5 Dead Cameras - PoE issue?

I am having a problem with 5 WyzeCam v2s that I purchased, installed, and had fail within a few months. All 5 cameras are dead; I get no sound or indicator lights when when plugged in via micro USB, during the factory reset process, or manual firmware load.

The 5 cameras were mounted to a drop ceiling and worked fine for months using PoE for power. I used this PoE injector and these PoE splitters.

All cat5 runs were new cables.

Video on the cameras’ cards showed they all failed at the same time, but there was no indication of a surge or power event.

I have ordered new cameras but would like to avoid killing these ones. Suggestions? Where did I go wrong with the above setup?

If they all failed at once, either a common power feed failed or there was a surge. I’m not sure how you detect a surge or power event without specialized equipment connected, unless maybe you were looking for lights flashing or something. A short quick spike could be in the milliseconds range and would likely not show any visible signs.

So if your power equipment is still working and in spec, then the only thing I can think of is to put a really good surge protector in front of that. Maybe someone more familiar with PoE can chime in with other possibilities.

I don’t think you did anything wrong, other than choice of PoE gear. Your description of the failure (all cameras died at the same time) indicates a common cause. The only common element in your setup is the PoE supply (48V @ 60W). I suspect that it let through a spike, which then passed through all of the splitters and zapped the cameras. The splitters are advertised as having “over voltage protection”, but in hindsight that claim seems rather dubious. Newshound’s suggestion to plug the 48V supply into a decent surge protector is a good one. You might consider replacing the 48V supply with one from a different manufacturer.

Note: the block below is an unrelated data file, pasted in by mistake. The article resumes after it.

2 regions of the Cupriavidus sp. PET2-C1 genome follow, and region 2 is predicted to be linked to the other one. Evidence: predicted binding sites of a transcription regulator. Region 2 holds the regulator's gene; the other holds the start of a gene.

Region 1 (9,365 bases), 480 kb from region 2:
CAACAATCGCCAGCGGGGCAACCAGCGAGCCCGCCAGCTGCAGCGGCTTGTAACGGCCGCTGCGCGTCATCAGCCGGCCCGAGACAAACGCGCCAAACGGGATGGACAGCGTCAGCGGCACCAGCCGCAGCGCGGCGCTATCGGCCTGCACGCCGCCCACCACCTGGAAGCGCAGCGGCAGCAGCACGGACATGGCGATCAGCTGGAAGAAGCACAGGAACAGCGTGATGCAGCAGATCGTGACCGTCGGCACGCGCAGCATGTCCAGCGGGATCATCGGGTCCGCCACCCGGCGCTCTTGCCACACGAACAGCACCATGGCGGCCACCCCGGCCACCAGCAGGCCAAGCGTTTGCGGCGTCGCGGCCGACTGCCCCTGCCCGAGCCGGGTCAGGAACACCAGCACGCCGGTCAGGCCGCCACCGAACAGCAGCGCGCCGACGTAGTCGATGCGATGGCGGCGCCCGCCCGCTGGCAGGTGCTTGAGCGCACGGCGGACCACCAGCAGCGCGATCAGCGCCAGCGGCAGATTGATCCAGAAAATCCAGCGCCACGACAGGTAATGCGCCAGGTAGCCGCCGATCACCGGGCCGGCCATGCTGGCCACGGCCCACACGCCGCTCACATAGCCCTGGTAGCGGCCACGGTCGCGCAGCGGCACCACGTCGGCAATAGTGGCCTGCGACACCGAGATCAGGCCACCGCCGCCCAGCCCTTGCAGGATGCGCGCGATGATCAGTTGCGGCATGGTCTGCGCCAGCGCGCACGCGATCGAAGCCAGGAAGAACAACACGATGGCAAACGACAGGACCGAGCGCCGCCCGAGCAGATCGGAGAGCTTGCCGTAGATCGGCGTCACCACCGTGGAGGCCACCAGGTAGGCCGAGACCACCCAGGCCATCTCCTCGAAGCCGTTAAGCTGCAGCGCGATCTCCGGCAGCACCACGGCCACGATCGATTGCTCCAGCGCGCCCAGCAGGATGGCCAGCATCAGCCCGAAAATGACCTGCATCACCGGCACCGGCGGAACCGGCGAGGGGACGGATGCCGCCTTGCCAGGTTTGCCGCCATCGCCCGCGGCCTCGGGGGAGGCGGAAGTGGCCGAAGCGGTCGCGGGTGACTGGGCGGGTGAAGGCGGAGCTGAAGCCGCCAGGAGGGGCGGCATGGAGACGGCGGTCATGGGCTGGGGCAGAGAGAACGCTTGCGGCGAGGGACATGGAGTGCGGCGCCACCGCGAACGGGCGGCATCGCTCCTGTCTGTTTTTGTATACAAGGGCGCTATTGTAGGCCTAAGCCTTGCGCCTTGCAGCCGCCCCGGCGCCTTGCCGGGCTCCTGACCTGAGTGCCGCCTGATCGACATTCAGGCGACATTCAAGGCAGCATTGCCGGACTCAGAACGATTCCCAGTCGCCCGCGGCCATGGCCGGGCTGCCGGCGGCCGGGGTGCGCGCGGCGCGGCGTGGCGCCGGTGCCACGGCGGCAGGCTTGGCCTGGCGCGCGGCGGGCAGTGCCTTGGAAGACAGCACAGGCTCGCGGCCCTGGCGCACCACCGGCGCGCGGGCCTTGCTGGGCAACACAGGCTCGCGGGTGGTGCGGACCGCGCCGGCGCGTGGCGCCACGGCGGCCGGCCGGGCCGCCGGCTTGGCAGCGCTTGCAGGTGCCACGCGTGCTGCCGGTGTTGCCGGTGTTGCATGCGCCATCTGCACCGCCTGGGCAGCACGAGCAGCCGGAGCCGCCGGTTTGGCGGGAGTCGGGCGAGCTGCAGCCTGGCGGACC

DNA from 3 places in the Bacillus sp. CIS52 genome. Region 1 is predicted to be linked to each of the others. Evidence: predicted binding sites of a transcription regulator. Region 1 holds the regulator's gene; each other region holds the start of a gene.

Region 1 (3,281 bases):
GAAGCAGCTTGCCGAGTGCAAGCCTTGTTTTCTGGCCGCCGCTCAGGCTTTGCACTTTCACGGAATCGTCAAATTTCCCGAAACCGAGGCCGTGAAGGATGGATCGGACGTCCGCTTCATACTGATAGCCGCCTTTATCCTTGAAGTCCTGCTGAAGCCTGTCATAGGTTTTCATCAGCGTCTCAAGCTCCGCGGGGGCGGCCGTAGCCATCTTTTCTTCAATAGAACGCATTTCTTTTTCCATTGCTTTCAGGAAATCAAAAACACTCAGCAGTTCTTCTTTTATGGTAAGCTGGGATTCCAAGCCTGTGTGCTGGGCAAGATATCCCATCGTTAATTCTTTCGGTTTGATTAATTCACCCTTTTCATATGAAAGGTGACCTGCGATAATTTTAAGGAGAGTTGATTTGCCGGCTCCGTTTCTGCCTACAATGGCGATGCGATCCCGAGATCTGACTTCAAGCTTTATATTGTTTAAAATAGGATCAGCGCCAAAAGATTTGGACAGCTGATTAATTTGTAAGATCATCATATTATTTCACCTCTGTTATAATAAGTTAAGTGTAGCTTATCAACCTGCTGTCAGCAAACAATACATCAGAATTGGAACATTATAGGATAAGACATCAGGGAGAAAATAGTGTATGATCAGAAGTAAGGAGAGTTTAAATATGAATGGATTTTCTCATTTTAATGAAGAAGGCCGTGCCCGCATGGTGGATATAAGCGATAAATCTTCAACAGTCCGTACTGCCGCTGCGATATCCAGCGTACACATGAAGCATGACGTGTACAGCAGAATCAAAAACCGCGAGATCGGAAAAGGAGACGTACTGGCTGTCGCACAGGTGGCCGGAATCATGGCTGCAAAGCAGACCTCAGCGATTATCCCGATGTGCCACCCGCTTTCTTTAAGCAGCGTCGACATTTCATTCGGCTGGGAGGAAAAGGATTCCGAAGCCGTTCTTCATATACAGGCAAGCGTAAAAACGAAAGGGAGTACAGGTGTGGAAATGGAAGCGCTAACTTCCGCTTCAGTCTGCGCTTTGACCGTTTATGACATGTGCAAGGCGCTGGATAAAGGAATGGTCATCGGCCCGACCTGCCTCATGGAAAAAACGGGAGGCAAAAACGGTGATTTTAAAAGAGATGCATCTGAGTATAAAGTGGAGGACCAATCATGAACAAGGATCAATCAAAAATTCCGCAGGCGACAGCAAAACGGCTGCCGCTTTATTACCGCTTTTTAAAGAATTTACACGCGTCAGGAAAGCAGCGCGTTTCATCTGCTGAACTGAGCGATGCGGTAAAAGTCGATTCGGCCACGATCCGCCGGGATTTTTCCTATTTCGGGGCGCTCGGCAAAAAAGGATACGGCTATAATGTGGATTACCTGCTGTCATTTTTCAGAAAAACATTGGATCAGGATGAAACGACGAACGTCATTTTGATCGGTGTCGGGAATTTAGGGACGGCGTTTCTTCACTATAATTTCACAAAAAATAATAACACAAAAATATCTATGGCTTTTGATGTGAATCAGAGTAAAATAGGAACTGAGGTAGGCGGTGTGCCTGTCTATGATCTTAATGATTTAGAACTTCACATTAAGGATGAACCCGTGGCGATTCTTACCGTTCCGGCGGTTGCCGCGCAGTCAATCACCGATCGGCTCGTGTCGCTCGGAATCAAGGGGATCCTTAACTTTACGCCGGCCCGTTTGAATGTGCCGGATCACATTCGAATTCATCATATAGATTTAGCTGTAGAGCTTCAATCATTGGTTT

Would running the injector off an UPS avoid the problem?

I believe it would help to prevent power surges from the outlet as they act as a power conditioner. It would not help if there is an issue with the injector putting out too much power.

I concur with Gorilla-P’s reply. If the root cause of OPs problem is a dodgy 48V supply that generated a voltage spike on its own, powering it from a UPS wouldn’t help.

Adding a UPS would give the OP an added benefit of keeping the cameras up during a mains power failure. That would be helpful if they are recording to SDcards.

Thanks for the response. You’re right, I was looking at a lack of other logging devices losing power as an indicator of no power event, but I further agree that ms-duration spikes are probably was kills most electronics and other than not working there would be little indication.

The injector appears to still be working but I am hesitant to plug anything else into it. I have it on a surge protector, but based on some of the comments below I may upgrade to a UPS with AVR to cover my bases.

I mostly just wanted to run my setup by the pros to see if I missed anything obvious. Sounds like I caught some crap luck brought on by potential dubious equipment issues. Luck I can’t fix, but a better-quality injector is in my future.

AVR (Automatic Voltage Regulation) will extend the input voltage operating range in which the UPS can operate, but also make sure the UPS has a pure sine wave output. Some cheaper models may not guarantee this, and those would not be a good UPS to select for sensitive electronic equipment.